House of Prayer and Dreams

A rendering of the reconstructed cathedral.

WE WERE LOOKING at cathedrals while others were mourning and burying their dead.

It was the first day of the international design competition that would help choose a few architectural plans that might be used to rebuild Notre Dame de l'Assomption, Our Lady of the Assumption, Port-au-Prince's most famous cathedral. This cathedral was so central to the city that, before it was leveled in the Jan. 12, 2010, earthquake, its turrets could be seen from most places in Port-au-Prince, as well as from the sea, where mariners used a light on the cupola of the church's north tower to help bring their ships home.

During the 2010 earthquake, the Catholic archbishop of Port-au-Prince, Monsignor Joseph Serge Miot, was killed inside an administrative building adjoining the cathedral, along with priests and parishioners. It was the images of their crushed bodies and their loved ones wailing around the perimeters of the cathedral's rubble that motivated me, a non-architect and non-Catholic—but a lover of cathedrals—to agree to join a development strategist, a preservationist architect, a structural engineer, a priest and liturgical consultant, the dean and associate dean of two architectural schools, and the editor of a magazine that discusses the dual issues of faith and architecture to help select three out of the 134 moving, elegant, and in some cases totally out-there designs that we had received from architects all over the world. Among the panelists, three of us were Haitian born, and many of the others had either worked in Haiti or in the Catholic Church for years.

The selection exercise itself was one that mirrored faith, blind faith. We were looking at sketches and plans but had no idea who had designed them. Some of the entries contained written statements that were so moving in their optimism for Port-au-Prince and its 3 million inhabitants, their hopes for Haiti and her people, and their longing for the rebuilt cathedral to serve as a symbol of renewal that they nearly brought me to tears.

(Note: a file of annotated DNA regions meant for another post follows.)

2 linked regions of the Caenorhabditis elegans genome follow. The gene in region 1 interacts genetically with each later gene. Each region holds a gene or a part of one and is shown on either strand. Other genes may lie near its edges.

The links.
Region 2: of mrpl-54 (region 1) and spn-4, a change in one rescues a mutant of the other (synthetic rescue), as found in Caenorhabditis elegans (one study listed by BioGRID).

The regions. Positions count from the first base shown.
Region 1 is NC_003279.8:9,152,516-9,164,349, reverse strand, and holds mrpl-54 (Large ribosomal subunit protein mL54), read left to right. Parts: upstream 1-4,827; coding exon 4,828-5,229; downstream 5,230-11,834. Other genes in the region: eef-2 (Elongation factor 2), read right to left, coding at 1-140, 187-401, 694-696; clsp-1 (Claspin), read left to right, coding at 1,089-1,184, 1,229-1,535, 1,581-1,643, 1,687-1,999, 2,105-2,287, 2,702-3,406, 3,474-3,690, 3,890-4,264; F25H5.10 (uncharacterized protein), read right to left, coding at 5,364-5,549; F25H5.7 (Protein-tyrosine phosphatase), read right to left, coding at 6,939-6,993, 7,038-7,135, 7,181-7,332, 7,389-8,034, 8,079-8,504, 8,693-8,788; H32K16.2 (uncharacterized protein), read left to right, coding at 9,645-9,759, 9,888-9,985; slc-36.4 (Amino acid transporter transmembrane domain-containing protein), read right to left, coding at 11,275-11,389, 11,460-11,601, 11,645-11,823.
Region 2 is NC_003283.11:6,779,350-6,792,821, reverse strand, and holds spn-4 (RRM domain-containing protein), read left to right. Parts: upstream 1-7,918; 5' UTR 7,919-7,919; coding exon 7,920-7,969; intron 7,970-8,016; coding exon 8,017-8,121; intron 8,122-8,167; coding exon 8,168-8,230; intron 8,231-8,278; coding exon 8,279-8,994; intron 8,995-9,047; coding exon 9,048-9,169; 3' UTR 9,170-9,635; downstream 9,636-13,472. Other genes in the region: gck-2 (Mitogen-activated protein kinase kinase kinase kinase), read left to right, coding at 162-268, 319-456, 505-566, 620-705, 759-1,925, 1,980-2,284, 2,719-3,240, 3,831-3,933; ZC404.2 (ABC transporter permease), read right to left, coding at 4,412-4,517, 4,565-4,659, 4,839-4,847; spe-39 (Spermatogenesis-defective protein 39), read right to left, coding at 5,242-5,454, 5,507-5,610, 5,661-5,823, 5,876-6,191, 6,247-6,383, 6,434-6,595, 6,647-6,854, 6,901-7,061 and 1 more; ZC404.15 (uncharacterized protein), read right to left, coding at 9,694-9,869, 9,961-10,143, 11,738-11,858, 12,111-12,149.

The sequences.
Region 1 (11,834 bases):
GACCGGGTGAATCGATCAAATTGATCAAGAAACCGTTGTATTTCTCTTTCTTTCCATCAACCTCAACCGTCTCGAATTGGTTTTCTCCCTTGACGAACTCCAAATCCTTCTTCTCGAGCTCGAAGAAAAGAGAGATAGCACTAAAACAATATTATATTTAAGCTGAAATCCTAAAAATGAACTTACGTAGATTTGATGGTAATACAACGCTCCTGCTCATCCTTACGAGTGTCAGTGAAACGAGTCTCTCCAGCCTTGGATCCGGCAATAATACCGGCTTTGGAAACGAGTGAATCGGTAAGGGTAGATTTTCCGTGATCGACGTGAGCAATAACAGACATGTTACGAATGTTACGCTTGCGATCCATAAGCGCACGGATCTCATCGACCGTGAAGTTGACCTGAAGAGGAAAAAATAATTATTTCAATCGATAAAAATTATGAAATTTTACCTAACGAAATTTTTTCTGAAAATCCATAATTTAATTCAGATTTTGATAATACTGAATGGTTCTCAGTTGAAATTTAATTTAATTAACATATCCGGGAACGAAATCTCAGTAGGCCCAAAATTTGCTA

You see, I grew up in the shadow of that cathedral. I spent the first 12 years of my life in Bel Air, the poor but vibrant neighborhood that in part surrounds the cathedral. When I started going to school, I would walk by it every day, along with another Catholic church that was also razed in the earthquake, Notre Dame du Perpétuel Secours, Our Lady of Perpetual Help. Together, the chimes of these churches' bells guided the routines of my day.

My entire primary school, which was nearby, was taken to Notre Dame de l'Assomption every Friday for weekly Mass, no matter what religion we individually practiced. And I was always pleasantly surprised that my uncle and guardian, a Protestant minister, never objected to my participation in this Mass. I became so intrigued by crosses, stained glass, and incense that, when I became older, whenever I traveled I always made a stop at a town's signature cathedral to see if it lived up to the signature one in Port-au-Prince.

Yes, Notre Dame de Paris and Our Lady of Strasbourg are magnificent cathedrals, but they were not surrounded by bustling street markets; they did not function in the midst of such a busy atmosphere that the buzz of people's voices and cars honking were always part of the distant echoes of the Mass. These cathedrals might have been more pristine, but their saints probably didn't hear as many urgent prayers as those of Notre Dame de l'Assomption, where worship began loudly outside, in the sun, at the foot of the cross, where novenas were shouted rather than whispered, and votive candles flickered wildly as hot paraffin dripped down the supplicants' arms.

While it is true that, in places like Haiti, many who have come to conquer and kill since the time of Christopher Columbus have carried a Bible and a cross and have used God's name to justify evil deeds, it is also true that many of us have found ways to make this conflicted legacy a part of our own.